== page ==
• Proud Mary represents Melbourne coffee in a way that few roasters do. Its bright flagship cafe just off Smith Street was a trailblazer when it opened in 2009, offering then-novel extraction methods (V60, Aeropress, cold drip) for its blends and single origins – all roasted a block away at Aunty Peg's. Whether you’re feeling intrepid or sticking to the usual, there’s a brew here for you.

  • Terror Twilight takes its name from a song by American rock band Pavement – but there’s nothing scruffy or faded about this Collingwood classic. The polished menu is two-fold – there’s a section with classic all-day options like smashed avo toast, and another in which you can customise a broth or rice bowl with add-ons and proteins. A smash hit.

  • Even though it opened back in 2009, this cafe and roastery is still one of the most popular cafes in Brunswick. The interiors are spacious, with comfortable chairs and cosy booths. And the food is adventurous, but it won't veer too far away from anyone's comfort zones. The coffee is, predictably, excellent.

  • Located across from Queens Park, this expansive cafe goes beyond the rudimentary with its brekkie offering. And with 75 seats, it’s ideal for big groups.

  • The well-loved laneway institution has expanded beyond brunch. It’s now offering French cocktails, wine on tap and elevated Euro snacks in a 250-square metre space.

  • A cafe and roastery by a couple with serious coffee credentials, including an Australian barista championship. Also in Richmond, Chadstone, Kew and across the CBD.

  • Single origin coffee and hearty breakfasts come together at Proud Mary’s second cafe outpost. Its all-day menu might feature hotcakes, truffle mushrooms and a Wagyu beef burger.

  • This sea of olive leather, grey velvet and art deco touches is not your everyday foyer cafe. On the menu: French flatbreads you can fold up like a taco, and salads with porchetta or rotisserie chicken.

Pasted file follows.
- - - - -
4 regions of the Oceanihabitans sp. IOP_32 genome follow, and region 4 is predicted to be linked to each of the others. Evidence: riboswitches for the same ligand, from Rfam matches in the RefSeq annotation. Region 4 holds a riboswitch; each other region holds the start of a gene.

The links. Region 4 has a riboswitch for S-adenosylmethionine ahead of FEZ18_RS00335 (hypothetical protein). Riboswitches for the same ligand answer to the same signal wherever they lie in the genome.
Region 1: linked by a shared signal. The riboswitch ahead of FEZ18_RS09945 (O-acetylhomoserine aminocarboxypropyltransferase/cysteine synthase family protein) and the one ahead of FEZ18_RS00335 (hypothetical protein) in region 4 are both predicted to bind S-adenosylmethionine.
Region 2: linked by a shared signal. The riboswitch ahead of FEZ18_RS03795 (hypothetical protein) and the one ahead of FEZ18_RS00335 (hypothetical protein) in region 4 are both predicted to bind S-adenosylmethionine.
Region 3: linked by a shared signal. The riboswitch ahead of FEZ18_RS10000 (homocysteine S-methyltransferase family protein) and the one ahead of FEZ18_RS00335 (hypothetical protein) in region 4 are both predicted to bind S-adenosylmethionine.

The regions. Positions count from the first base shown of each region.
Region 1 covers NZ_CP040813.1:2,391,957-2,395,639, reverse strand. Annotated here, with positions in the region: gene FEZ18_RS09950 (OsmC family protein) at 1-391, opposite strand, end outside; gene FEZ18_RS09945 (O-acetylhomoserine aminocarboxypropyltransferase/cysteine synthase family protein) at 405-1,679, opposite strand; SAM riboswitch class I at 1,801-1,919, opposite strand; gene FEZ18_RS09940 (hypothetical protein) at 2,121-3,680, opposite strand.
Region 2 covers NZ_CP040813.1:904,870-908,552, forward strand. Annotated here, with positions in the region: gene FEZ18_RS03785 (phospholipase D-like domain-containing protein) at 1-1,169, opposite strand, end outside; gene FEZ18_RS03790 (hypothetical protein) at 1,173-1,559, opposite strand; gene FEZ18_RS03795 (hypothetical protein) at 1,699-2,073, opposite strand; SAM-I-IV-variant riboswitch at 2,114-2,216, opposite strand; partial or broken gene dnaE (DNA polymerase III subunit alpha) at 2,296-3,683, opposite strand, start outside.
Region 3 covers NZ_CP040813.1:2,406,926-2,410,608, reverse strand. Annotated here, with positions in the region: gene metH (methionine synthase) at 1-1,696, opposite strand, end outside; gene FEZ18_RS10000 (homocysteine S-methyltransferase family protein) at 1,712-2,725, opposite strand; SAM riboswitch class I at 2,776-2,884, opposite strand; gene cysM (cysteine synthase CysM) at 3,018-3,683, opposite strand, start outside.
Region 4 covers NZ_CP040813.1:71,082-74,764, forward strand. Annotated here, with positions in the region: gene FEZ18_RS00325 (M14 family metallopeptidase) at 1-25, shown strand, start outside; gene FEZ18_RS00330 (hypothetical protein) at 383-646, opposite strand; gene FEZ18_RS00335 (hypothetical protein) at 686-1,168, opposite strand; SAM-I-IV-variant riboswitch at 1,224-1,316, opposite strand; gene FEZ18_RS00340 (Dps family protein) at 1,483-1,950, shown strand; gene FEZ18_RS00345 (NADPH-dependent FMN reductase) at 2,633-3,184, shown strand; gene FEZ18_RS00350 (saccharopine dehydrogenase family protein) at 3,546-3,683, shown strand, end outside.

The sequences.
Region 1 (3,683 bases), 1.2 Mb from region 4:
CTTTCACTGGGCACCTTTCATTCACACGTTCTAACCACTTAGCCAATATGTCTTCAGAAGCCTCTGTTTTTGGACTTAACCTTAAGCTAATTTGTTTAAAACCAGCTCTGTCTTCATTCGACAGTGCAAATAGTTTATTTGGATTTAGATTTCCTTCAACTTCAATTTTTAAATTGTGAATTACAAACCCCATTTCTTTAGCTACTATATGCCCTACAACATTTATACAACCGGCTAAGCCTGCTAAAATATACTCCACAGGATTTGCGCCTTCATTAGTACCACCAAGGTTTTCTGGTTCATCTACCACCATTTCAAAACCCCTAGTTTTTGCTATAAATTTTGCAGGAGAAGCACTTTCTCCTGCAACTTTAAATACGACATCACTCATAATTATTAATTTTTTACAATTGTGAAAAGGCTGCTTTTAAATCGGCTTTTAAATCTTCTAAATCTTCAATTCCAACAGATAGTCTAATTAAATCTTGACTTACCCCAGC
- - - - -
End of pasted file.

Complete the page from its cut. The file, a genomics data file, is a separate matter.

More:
• Sustainability, simplicity and even transportability are the guiding principles of this singular community cafe. It’s set within a recycled shipping container, and surrounded by an abundant kitchen garden that informs the no-rules menu. Kimchi toastie? Bubble and squeak? You have some choices to make.

  • The team behind Kettle Black and Top Paddock go beyond cafes with this spacious CBD spot, set in a former power station. Order fluffy ricotta hotcakes or chilli scramble with smoked yoghurt and saltbush. Plus, hot coffee and sharp cocktails.

  • Come for a Japanese- and Korean-style menu that might include crispy pork katsu sandos, house-made muesli topped with honey cheong (syrup) and the Japanese lunch set of your dreams. Plus, coffees from Primary, and iced lattes laced with condensed milk.

  • This all-day diner serves up flavours of Southern Italy with Mediterranean influences. Highlights have included panko-encrusted eggs accompanied by sourdough, salad, ham hock and candied walnuts. Also, fried eggs in a spicy Arrabiata sauce that’s given a lift with ‘nduja, garlic and peppers.

  • Want to explore Korean cuisine beyond barbeque? This cafe has hard-to-find classics, a selection of banchan (small side dishes) and black sesame lattes.

  • A cafe by day and izakaya by night. Mornings are for bowls of salmon- or Wagyu-topped rice with an umami-rich broth. And in the evenings, sake cocktails and snacky bites like mirin-dressed oysters come out.

  • A vibrant corner shop that combines a cafe, wine shop, deli and general store. Enjoy its dippy eggs and morning plates, or grab a bottle of wine and bouquet to-go.